The very first thing I thought about Alberto Cairo’s brand new book The Truthful Art is that the title on the cover sports no capitalization. This shows gumption! This shows panache! This shows that the author may have some new, snazzy, and possibly risky design tricks to teach me!
And guess what? I am happy to report that the contents absolutely lives up to my first impression. And I’m not even saying this because I’m completely psyched that my name is in the index or that he graciously refers to Cartographer’s Toolkit as “A good book to have by your side when choosing styles for your maps.”*
This is Alberto Cairo’s third book on data visualization. It manages to be both entertaining and full of substance in its main goal of taking to task misleading data visualizations, telling us why they are sub-optimal or even downright lies, and how we can do better.
In one particularly important section he describes the idea of applying controls to your data. We cartographers are familiar with the idea that we should normalize by population in a map of, say, the numbers of people who go to graduate school in each state, but we may be less familiar with other methods of normalization. One of the examples in the book is that a visualization of traffic fatalities by state might be more beneficial if we also knew how much people commute in each state. If we don’t apply these controls then the reader can come to erroneous conclusions. That bit is from Chapter 3, The Truth Continuum, which is quite possibly my favorite chapter in the book as it really reminds us of all the ways our data can trip us up.
Another bit that really resonated with me was the motto that he says he shares with his students:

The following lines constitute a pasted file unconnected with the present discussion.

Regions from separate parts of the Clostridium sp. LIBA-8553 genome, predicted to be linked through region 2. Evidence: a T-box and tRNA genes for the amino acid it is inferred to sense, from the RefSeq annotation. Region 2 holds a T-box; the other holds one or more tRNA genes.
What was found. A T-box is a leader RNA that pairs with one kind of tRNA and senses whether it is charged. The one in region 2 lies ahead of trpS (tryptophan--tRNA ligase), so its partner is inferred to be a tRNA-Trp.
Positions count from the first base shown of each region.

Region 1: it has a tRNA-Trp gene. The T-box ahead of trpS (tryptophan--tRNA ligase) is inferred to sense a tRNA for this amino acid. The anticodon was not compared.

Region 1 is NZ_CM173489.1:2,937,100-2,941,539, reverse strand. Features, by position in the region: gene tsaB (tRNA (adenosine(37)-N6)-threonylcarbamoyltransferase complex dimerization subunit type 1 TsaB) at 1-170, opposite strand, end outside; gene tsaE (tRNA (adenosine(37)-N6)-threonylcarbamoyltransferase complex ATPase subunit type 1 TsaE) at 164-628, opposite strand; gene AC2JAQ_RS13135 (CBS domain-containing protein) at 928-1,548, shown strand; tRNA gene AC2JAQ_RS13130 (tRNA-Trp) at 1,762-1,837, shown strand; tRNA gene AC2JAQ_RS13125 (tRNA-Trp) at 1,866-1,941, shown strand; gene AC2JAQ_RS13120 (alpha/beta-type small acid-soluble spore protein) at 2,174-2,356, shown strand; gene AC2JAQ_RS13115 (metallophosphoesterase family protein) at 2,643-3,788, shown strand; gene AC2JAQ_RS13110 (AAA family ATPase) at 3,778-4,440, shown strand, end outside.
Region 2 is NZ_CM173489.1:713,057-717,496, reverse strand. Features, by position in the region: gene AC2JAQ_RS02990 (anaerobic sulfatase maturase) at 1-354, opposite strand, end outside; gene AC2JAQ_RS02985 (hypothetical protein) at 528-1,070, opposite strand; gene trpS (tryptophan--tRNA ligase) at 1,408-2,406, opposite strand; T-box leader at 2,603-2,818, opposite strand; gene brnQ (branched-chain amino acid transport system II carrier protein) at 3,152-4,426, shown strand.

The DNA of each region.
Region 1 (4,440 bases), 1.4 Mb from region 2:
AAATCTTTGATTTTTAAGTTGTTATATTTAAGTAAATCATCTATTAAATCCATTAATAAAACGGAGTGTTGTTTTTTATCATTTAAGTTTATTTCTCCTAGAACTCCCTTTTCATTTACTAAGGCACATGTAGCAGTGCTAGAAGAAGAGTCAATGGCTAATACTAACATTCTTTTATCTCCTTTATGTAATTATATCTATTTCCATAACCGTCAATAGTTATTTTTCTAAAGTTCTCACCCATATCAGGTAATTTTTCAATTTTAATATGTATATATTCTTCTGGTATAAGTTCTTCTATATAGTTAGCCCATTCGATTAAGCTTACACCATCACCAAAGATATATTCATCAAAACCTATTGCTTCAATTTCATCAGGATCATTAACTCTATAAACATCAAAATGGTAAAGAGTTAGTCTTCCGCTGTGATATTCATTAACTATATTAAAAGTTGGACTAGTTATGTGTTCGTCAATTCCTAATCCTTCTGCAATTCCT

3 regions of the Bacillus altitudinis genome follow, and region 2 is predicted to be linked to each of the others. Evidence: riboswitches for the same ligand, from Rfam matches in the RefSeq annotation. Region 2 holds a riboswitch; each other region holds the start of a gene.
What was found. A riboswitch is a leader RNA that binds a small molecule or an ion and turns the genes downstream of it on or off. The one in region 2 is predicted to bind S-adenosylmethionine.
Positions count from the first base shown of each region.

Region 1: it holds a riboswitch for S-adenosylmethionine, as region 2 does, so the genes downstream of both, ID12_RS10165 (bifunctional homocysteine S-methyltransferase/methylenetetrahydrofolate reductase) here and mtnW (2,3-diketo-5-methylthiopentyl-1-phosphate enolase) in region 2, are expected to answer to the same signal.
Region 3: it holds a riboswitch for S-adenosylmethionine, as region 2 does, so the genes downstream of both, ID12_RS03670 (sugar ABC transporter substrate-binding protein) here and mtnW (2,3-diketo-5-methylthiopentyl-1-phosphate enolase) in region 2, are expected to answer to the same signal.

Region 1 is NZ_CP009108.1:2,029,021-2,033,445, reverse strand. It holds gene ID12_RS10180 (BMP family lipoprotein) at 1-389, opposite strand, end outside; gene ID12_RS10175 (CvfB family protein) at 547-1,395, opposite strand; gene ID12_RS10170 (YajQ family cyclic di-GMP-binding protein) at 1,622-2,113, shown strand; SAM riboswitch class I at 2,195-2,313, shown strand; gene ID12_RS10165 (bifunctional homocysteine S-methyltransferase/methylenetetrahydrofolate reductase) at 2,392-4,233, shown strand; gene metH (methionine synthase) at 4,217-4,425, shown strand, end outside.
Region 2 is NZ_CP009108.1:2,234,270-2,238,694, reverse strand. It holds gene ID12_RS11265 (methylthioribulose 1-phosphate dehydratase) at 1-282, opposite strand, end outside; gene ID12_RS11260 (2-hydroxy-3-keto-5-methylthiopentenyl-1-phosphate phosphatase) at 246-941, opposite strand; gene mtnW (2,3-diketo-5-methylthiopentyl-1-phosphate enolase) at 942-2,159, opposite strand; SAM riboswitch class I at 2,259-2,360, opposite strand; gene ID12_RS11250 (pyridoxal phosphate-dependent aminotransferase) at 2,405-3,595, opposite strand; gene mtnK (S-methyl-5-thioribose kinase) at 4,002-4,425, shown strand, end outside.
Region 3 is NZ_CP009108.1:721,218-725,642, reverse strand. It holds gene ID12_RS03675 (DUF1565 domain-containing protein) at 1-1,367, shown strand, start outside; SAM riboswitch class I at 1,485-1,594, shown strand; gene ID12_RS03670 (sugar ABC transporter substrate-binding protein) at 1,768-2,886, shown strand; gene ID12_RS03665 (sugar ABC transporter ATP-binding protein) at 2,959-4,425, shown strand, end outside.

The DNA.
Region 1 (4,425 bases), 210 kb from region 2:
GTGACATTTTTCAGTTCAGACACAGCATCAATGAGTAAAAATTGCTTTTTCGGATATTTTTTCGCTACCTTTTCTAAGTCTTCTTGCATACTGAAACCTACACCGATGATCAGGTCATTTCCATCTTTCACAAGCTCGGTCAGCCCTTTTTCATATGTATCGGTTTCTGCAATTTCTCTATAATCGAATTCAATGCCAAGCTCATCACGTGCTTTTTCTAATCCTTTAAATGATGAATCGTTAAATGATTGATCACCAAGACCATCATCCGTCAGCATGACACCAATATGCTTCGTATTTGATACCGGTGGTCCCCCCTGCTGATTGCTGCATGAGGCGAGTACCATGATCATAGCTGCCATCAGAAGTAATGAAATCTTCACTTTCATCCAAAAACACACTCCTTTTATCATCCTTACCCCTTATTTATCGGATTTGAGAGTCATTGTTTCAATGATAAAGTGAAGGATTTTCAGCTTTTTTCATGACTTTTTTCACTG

“It’s more complicated than that.”
And also: “Good visualizations shouldn’t oversimplify information.” I’ve been saying that for years (see When is Complexity Okay? and Not to Complicate Things…But More on Complexity.) Yes, clutter is bad but taking away all the details is also bad. In practice this means reducing unnecessary visuals such as neatlines around map legends but leaving in supporting charts and graphs that further explain the map data, for example.
One quibble, which I need to think more about, is that the text equates isarithmic maps such as weather and temperature with kernel density maps. However, kernel density analyses display a measure of the highest concentration of points in a given dataset, not the connections between points of real data. So I don’t typically think of kernel densities as isarithmic even though on first appearance they seem like similar beasts. But like I said I need to think more about this and feel free to weigh in, because I suppose kernel density visualizations really are typically shown as areas with the same value, but the values themselves really shouldn’t be seen as indicating anything other than relative density in a dataset, which to me is very different from lines connecting discreet data points.
Back to the positive notes, as these should far outweigh any quibble that I may have just uttered and that I haven’t even spent enough time really thinking through (something that Cairo says is SO important for any kind of visualization–Think It Through!). For one thing, the infographics explaining map projections are superior to the ones I’ve put together for my books. Also, Cairo goes into great detail on classification schemes for choropleth maps, which I think is a very good thing considering this is where a lot of data journalists (his primary audience, perhaps) need to be more cognizant.
In all, a wonderful addition to my library that I’m sure I will go return to again and again in the years to come!
*Disclaimer which turns out not to be much of a disclaimer: I was sent a free copy of this book. But! I was not asked to review it. Furthermore, since I had already purchased this book on pre-order before finding out that I was getting a free copy, I believe we could almost say that no disclosure is needed though clearly instead of that we now have one very complicated and drawn out run-on disclosure.
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— Alberto Cairo (@albertocairo) March 2, 2016